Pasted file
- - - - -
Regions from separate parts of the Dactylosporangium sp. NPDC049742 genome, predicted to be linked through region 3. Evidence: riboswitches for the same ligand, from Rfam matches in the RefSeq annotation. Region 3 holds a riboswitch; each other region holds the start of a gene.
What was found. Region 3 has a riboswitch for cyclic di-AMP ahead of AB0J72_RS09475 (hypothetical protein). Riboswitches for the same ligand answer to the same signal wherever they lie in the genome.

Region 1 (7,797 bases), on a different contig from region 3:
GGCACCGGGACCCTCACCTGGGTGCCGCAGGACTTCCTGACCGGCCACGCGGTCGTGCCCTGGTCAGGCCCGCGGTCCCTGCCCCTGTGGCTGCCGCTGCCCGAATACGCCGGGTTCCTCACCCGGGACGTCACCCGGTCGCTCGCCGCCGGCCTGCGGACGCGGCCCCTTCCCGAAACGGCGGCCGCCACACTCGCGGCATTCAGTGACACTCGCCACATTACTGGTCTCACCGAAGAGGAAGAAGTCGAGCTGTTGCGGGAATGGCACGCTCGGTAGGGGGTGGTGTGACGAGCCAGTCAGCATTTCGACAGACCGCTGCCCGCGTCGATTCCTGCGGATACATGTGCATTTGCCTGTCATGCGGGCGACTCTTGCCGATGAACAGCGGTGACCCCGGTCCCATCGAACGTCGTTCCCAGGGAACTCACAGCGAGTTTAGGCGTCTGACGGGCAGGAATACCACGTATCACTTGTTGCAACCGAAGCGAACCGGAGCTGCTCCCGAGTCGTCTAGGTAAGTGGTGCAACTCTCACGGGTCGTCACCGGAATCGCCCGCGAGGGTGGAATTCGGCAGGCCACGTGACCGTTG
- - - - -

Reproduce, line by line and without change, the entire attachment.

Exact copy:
Regions from separate parts of the Dactylosporangium sp. NPDC049742 genome, predicted to be linked through region 3. Evidence: riboswitches for the same ligand, from Rfam matches in the RefSeq annotation. Region 3 holds a riboswitch; each other region holds the start of a gene.
What was found. Region 3 has a riboswitch for cyclic di-AMP ahead of AB0J72_RS09475 (hypothetical protein). Riboswitches for the same ligand answer to the same signal wherever they lie in the genome.

Region 1 (7,797 bases), on a different contig from region 3:
GGCACCGGGACCCTCACCTGGGTGCCGCAGGACTTCCTGACCGGCCACGCGGTCGTGCCCTGGTCAGGCCCGCGGTCCCTGCCCCTGTGGCTGCCGCTGCCCGAATACGCCGGGTTCCTCACCCGGGACGTCACCCGGTCGCTCGCCGCCGGCCTGCGGACGCGGCCCCTTCCCGAAACGGCGGCCGCCACACTCGCGGCATTCAGTGACACTCGCCACATTACTGGTCTCACCGAAGAGGAAGAAGTCGAGCTGTTGCGGGAATGGCACGCTCGGTAGGGGGTGGTGTGACGAGCCAGTCAGCATTTCGACAGACCGCTGCCCGCGTCGATTCCTGCGGATACATGTGCATTTGCCTGTCATGCGGGCGACTCTTGCCGATGAACAGCGGTGACCCCGGTCCCATCGAACGTCGTTCCCAGGGAACTCACAGCGAGTTTAGGCGTCTGACGGGCAGGAATACCACGTATCACTTGTTGCAACCGAAGCGAACCGGAGCTGCTCCCGAGTCGTCTAGGTAAGTGGTGCAACTCTCACGGGTCGTCACCGGAATCGCCCGCGAGGGTGGAATTCGGCAGGCCACGTGACCGTTG